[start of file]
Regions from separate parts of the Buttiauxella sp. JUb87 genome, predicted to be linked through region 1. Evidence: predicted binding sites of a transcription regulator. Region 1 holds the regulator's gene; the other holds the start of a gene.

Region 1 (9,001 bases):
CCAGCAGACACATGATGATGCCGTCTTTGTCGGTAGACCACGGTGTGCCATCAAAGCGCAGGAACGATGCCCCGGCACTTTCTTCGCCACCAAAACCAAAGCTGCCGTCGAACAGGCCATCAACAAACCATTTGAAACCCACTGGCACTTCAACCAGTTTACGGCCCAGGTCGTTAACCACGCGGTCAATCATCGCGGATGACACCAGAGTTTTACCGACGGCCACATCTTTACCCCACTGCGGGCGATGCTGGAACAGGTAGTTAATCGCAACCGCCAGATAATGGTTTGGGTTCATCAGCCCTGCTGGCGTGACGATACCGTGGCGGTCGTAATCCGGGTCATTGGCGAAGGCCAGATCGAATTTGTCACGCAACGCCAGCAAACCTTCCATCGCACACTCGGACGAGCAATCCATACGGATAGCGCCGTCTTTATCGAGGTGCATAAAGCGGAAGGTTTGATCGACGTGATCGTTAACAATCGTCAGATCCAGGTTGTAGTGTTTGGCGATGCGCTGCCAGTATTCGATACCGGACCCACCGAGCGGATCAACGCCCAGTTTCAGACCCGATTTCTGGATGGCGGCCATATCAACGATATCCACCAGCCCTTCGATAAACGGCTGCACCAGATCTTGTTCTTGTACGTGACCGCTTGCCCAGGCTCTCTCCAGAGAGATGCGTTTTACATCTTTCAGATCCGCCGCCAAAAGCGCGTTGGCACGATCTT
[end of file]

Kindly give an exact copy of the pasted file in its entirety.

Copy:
Regions from separate parts of the Buttiauxella sp. JUb87 genome, predicted to be linked through region 1. Evidence: predicted binding sites of a transcription regulator. Region 1 holds the regulator's gene; the other holds the start of a gene.

Region 1 (9,001 bases):
CCAGCAGACACATGATGATGCCGTCTTTGTCGGTAGACCACGGTGTGCCATCAAAGCGCAGGAACGATGCCCCGGCACTTTCTTCGCCACCAAAACCAAAGCTGCCGTCGAACAGGCCATCAACAAACCATTTGAAACCCACTGGCACTTCAACCAGTTTACGGCCCAGGTCGTTAACCACGCGGTCAATCATCGCGGATGACACCAGAGTTTTACCGACGGCCACATCTTTACCCCACTGCGGGCGATGCTGGAACAGGTAGTTAATCGCAACCGCCAGATAATGGTTTGGGTTCATCAGCCCTGCTGGCGTGACGATACCGTGGCGGTCGTAATCCGGGTCATTGGCGAAGGCCAGATCGAATTTGTCACGCAACGCCAGCAAACCTTCCATCGCACACTCGGACGAGCAATCCATACGGATAGCGCCGTCTTTATCGAGGTGCATAAAGCGGAAGGTTTGATCGACGTGATCGTTAACAATCGTCAGATCCAGGTTGTAGTGTTTGGCGATGCGCTGCCAGTATTCGATACCGGACCCACCGAGCGGATCAACGCCCAGTTTCAGACCCGATTTCTGGATGGCGGCCATATCAACGATATCCACCAGCCCTTCGATAAACGGCTGCACCAGATCTTGTTCTTGTACGTGACCGCTTGCCCAGGCTCTCTCCAGAGAGATGCGTTTTACATCTTTCAGATCCGCCGCCAAAAGCGCGTTGGCACGATCTT